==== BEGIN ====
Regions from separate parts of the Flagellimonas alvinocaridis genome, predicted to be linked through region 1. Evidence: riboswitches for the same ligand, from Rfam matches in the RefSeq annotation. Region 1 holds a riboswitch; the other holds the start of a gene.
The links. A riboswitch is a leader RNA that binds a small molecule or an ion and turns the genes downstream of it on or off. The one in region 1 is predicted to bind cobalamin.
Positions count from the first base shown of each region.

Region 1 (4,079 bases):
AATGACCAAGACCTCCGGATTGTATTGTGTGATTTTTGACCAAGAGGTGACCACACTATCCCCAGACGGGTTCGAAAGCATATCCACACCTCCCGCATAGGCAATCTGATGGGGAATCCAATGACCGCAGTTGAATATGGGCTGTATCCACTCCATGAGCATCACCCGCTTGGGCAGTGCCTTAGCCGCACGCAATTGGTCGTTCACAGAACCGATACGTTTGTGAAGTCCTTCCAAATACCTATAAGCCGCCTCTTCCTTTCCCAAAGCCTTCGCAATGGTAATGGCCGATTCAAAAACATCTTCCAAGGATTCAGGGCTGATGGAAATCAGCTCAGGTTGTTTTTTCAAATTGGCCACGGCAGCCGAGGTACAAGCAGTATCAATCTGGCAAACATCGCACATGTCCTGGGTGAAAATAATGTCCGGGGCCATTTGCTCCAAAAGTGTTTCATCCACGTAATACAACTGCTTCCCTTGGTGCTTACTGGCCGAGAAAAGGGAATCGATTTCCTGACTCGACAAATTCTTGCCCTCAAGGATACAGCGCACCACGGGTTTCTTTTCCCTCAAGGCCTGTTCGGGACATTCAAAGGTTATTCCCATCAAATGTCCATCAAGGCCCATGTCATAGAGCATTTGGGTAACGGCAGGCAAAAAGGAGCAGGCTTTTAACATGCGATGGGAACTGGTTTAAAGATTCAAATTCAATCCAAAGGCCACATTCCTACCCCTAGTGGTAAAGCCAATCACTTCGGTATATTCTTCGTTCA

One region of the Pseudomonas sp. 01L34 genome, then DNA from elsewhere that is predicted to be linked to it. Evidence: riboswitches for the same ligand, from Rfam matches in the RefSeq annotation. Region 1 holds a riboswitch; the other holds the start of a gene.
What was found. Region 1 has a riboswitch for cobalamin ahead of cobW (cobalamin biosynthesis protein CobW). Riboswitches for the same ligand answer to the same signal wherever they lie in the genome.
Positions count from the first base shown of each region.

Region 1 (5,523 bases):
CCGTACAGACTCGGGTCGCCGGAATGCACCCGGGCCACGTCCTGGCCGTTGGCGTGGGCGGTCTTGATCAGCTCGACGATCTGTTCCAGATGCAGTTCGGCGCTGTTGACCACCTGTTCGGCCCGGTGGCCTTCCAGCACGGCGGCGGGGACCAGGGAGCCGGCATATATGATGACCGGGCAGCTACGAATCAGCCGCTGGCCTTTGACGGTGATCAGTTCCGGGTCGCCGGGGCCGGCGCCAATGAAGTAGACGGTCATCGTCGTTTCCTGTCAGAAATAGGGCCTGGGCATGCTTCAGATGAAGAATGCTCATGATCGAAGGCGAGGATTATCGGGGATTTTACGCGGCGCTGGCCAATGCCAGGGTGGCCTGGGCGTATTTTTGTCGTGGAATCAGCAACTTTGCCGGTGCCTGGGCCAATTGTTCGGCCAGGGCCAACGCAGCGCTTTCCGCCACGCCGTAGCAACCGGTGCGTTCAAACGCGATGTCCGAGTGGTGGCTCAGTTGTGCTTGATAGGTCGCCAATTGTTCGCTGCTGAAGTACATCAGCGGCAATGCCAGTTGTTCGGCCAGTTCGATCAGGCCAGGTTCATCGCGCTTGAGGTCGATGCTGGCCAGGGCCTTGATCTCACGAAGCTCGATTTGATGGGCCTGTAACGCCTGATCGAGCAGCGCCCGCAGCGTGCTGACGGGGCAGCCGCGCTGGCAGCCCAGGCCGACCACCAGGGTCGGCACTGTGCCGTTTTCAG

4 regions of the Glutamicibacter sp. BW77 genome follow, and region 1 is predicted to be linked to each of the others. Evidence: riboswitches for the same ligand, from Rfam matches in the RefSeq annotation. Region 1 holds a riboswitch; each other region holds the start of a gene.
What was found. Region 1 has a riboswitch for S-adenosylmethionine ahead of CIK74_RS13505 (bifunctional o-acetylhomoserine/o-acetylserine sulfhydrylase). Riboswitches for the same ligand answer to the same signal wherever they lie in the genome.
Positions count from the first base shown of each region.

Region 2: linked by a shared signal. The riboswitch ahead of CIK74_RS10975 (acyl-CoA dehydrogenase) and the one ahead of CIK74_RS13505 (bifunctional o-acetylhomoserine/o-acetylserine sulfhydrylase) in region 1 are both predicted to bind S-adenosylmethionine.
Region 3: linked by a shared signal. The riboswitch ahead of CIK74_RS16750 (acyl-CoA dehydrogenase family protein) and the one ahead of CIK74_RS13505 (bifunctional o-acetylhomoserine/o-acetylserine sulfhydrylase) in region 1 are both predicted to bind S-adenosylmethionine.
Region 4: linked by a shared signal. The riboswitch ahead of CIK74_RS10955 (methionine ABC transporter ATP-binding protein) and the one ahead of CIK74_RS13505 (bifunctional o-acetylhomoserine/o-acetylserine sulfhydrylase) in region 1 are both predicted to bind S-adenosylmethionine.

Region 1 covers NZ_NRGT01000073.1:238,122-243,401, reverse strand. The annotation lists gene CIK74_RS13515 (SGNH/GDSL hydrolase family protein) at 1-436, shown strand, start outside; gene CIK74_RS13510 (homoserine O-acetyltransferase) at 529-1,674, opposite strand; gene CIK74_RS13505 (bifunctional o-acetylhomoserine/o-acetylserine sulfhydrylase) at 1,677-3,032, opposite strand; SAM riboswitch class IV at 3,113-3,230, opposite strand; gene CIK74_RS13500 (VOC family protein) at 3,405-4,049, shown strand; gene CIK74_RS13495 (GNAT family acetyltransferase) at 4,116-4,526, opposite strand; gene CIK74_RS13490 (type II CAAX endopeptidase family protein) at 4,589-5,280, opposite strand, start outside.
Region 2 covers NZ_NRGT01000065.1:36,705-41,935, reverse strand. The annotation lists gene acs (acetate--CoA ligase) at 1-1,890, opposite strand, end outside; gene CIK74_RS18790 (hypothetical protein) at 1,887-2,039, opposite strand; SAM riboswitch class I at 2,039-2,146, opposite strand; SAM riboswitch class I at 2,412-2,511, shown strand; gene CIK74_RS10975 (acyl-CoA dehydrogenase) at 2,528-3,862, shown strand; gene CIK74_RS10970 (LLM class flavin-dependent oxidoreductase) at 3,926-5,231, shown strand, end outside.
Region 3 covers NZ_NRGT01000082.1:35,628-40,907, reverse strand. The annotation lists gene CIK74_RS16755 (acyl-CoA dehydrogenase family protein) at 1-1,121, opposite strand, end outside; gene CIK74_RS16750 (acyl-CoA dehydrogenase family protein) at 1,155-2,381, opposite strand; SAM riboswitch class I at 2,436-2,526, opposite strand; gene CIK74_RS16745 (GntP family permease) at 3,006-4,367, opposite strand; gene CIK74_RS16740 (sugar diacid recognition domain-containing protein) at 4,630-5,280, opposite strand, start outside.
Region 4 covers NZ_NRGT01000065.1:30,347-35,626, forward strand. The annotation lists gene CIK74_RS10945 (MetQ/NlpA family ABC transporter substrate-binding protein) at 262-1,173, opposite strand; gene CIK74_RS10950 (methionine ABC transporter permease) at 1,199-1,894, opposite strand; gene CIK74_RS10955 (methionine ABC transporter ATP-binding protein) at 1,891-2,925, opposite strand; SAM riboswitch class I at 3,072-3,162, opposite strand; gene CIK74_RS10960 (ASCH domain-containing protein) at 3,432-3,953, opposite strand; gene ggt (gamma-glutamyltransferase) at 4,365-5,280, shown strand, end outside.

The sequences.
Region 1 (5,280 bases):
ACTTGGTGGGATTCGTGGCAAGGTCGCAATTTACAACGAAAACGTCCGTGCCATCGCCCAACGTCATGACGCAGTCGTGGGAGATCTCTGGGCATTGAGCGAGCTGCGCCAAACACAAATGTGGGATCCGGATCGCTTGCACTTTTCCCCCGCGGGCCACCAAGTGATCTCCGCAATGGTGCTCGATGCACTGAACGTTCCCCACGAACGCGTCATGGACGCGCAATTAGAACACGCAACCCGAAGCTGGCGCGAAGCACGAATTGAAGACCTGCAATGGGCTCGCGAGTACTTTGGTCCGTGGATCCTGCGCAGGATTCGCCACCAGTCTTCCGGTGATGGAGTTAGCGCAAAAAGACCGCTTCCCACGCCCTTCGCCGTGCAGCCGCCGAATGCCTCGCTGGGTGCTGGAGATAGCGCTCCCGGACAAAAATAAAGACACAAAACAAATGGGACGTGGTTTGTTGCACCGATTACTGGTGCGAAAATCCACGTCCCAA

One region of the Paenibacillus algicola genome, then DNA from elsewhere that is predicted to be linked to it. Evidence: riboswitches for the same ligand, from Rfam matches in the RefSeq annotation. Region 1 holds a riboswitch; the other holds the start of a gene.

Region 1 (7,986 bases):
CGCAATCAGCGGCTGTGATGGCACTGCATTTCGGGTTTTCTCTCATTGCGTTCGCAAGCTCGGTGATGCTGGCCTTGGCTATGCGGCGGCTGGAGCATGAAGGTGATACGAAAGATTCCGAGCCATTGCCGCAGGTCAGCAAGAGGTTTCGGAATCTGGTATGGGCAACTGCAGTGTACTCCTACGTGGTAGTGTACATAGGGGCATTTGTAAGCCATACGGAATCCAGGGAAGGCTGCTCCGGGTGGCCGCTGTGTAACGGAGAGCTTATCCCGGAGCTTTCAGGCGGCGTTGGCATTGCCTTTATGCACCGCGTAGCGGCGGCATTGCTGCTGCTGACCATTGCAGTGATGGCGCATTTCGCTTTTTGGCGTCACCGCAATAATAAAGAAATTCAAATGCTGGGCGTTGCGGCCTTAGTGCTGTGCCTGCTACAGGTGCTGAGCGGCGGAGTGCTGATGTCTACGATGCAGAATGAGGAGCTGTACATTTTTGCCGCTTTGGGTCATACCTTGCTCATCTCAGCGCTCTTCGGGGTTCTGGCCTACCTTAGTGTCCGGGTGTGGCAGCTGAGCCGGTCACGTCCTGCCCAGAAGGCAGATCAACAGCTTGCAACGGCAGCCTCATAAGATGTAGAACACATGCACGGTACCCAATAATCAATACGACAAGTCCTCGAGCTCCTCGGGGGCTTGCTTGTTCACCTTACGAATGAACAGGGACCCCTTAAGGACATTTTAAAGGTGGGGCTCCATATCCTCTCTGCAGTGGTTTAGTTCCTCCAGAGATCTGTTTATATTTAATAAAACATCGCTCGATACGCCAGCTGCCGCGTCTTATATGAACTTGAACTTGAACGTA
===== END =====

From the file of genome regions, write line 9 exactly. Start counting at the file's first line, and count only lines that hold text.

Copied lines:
Region 1 (5,523 bases):